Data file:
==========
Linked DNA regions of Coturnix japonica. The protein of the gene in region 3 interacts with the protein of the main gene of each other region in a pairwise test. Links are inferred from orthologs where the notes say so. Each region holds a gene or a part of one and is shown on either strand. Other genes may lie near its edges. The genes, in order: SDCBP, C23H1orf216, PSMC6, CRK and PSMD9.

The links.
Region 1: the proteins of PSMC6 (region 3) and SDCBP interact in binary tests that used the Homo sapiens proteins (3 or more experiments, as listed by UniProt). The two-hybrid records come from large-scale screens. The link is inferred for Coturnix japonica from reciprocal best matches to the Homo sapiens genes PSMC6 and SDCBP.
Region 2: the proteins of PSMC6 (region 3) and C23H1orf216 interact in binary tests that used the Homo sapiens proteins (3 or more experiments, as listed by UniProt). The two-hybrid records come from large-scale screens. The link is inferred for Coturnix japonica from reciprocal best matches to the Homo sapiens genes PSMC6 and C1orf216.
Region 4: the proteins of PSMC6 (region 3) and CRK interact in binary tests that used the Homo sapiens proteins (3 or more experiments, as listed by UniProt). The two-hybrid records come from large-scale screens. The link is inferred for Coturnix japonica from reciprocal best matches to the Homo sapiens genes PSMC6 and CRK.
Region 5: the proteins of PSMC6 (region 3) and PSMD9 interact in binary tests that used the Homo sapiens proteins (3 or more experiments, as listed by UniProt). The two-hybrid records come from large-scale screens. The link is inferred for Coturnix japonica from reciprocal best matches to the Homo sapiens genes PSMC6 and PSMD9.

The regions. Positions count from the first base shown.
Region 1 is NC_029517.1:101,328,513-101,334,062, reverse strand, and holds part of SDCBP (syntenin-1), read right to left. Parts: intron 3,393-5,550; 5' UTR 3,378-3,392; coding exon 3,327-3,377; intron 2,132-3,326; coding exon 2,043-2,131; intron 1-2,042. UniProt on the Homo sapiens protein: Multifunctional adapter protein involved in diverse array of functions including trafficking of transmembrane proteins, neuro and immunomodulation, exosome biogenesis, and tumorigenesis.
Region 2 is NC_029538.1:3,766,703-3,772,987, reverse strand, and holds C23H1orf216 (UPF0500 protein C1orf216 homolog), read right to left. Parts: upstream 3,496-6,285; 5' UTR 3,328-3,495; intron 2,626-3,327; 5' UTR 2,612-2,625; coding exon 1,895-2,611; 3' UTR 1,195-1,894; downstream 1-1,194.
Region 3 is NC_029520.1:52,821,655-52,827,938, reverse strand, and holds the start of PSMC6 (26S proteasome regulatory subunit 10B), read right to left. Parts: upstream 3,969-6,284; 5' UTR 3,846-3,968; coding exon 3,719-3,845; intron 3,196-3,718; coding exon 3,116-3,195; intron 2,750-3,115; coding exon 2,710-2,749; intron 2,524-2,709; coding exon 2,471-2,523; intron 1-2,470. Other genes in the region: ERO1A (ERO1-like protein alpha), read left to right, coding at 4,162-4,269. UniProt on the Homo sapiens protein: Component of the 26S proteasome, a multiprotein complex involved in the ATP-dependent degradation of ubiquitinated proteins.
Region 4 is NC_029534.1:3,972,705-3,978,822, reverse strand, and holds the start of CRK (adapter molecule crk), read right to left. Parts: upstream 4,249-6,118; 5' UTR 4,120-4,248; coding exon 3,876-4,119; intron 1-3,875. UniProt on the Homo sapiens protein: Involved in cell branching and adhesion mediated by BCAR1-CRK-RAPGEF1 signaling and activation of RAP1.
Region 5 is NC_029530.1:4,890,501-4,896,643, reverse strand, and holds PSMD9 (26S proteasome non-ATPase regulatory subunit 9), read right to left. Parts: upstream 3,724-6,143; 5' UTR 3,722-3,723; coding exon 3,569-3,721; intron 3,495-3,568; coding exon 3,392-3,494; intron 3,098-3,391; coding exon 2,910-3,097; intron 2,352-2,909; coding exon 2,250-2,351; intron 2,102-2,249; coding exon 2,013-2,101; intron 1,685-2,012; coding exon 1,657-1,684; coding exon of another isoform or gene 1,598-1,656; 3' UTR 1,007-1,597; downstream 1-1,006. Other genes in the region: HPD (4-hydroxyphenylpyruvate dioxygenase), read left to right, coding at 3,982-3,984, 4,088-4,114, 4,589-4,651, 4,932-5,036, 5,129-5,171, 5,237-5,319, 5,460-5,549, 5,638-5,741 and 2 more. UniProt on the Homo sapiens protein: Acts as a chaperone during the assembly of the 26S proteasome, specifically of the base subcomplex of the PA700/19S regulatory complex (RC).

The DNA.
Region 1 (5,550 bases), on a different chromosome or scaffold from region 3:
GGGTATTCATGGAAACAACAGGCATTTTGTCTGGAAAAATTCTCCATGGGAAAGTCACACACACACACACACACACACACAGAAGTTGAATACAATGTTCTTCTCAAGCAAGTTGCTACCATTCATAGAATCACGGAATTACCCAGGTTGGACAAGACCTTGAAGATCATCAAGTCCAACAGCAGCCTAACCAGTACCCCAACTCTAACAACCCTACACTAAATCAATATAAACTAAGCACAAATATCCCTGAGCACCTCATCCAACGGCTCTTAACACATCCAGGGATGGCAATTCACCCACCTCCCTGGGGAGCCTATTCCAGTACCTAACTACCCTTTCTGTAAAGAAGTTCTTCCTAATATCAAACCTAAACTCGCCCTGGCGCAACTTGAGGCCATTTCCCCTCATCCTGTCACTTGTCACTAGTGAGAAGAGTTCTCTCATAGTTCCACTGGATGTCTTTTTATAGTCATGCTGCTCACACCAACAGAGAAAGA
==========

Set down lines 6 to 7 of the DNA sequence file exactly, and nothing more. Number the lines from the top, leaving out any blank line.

Region 5: the proteins of PSMC6 (region 3) and PSMD9 interact in binary tests that used the Homo sapiens proteins (3 or more experiments, as listed by UniProt). The two-hybrid records come from large-scale screens. The link is inferred for Coturnix japonica from reciprocal best matches to the Homo sapiens genes PSMC6 and PSMD9.

The regions. Positions count from the first base shown.